6. I’m a quilter, and a 17′ TT doesn’t have much space for a machine, so I don’t take one except on rare occasions. When I do it/they have to travel in the truck, there is too much road jouncing in any place we have space for a machine, modern or vintage. A friend and I have taken our hand crank vintage Singer machines on one trip so far – where it turned out to be way to windy and gritty to sew outside anyway.
    I do English Paper Piecing while traveling. I like to prep an entire quilt, or at least the majority of it, whether EPP or machine, home or camping. I organize it, and can take as many baggies of supplies as I think I’ll need for our trips. (Usually one to 2-1/2 weeks) I’ve yet to run out before we head home.
    We also read, a lot on trips. Most of mine is on the Kindle, my husband may take a book or two in addition to the Kindle.

  7. We love to rock paint and then leave the rock in the campground. The supplies are small and the rocks we purchase in a small bag at Lowes.

  8. I cross stitch and quilt. Cross stitch is easy because I only have room for small patterns for the walls but I do change out the projects for seasons and months.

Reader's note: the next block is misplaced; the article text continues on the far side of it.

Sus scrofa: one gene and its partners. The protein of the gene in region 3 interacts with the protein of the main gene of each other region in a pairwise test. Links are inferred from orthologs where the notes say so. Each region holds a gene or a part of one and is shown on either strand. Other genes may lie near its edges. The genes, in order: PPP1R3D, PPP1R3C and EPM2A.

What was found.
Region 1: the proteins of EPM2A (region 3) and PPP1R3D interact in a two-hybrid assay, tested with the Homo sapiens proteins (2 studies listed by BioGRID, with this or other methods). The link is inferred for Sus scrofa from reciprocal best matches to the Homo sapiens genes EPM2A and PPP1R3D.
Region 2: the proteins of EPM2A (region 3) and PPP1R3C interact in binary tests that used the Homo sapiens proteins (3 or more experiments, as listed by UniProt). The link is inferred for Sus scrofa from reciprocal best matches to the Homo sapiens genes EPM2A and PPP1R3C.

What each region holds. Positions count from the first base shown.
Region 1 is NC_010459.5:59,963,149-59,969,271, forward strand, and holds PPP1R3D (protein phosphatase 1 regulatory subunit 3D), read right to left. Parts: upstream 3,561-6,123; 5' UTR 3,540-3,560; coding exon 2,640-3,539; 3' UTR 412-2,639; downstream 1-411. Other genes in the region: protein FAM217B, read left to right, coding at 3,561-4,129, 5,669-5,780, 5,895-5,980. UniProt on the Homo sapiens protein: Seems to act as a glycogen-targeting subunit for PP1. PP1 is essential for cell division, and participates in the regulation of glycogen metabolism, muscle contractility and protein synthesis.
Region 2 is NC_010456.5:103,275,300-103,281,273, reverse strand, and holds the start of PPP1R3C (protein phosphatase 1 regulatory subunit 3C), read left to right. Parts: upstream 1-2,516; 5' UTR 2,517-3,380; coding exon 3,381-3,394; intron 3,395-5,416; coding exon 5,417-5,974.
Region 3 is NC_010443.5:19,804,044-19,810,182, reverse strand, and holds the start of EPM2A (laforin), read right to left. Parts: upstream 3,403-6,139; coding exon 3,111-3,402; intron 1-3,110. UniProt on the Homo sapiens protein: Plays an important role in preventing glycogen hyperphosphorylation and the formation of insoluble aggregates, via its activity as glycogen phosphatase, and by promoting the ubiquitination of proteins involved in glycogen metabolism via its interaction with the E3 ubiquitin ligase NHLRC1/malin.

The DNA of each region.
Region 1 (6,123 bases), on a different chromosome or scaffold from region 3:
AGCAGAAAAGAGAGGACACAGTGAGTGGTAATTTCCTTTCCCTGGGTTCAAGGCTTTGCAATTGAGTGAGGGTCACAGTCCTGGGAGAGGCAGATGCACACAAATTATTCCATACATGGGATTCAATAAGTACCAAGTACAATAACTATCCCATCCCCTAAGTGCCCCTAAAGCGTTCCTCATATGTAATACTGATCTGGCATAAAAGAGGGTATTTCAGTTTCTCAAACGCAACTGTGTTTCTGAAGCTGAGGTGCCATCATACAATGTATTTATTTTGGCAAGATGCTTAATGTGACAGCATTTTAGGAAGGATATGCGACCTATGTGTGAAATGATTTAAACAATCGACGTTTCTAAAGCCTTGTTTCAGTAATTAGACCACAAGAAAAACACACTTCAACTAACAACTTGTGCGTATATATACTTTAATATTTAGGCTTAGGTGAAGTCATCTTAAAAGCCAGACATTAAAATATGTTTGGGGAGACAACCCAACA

As for quilting, well, I honestly overdo it. I keep all of the fabric in what would be the washer/dryer closet of our Class A. The sewing machines go under the dinette. Yes, plural. I have a featherweight and a Babylock. And, I also have some storage at my daughter’s house that I change out everything.

  9. Photography- I use pro-level gear and multiple formats, digital & film. But I cannot take it all. Film gear gets left behind this year, and I am limiting my lens selection every more for digital, mostly choosing a basic set of lens that work on more than one camera body. Ditto for flashes. I AM adding a very compact drone camera.

  10. We have a class c and when we full timed I had my two sewing machines. I was limited to warmer days because I just set a card table up outside

  11. Spouse has sewing machine permanently living in the RV. Smaller, but works fine. Does quilting blocks. Finished at home.
    Amateur radio, very useful hobby. Small footprint, talk to the World.

  12. Some of the hobbies I do while full-timeing. Quilting, seeing, knitting, crocheting, embroidery, spinning (yes, there is a spinning wheel on board), for a time I had a small weaving loom, but it went into storage when we got an inflatable kayak, and stained glass. I don’t like to do the same thing over and over so have a variety. I finish one project before starting another.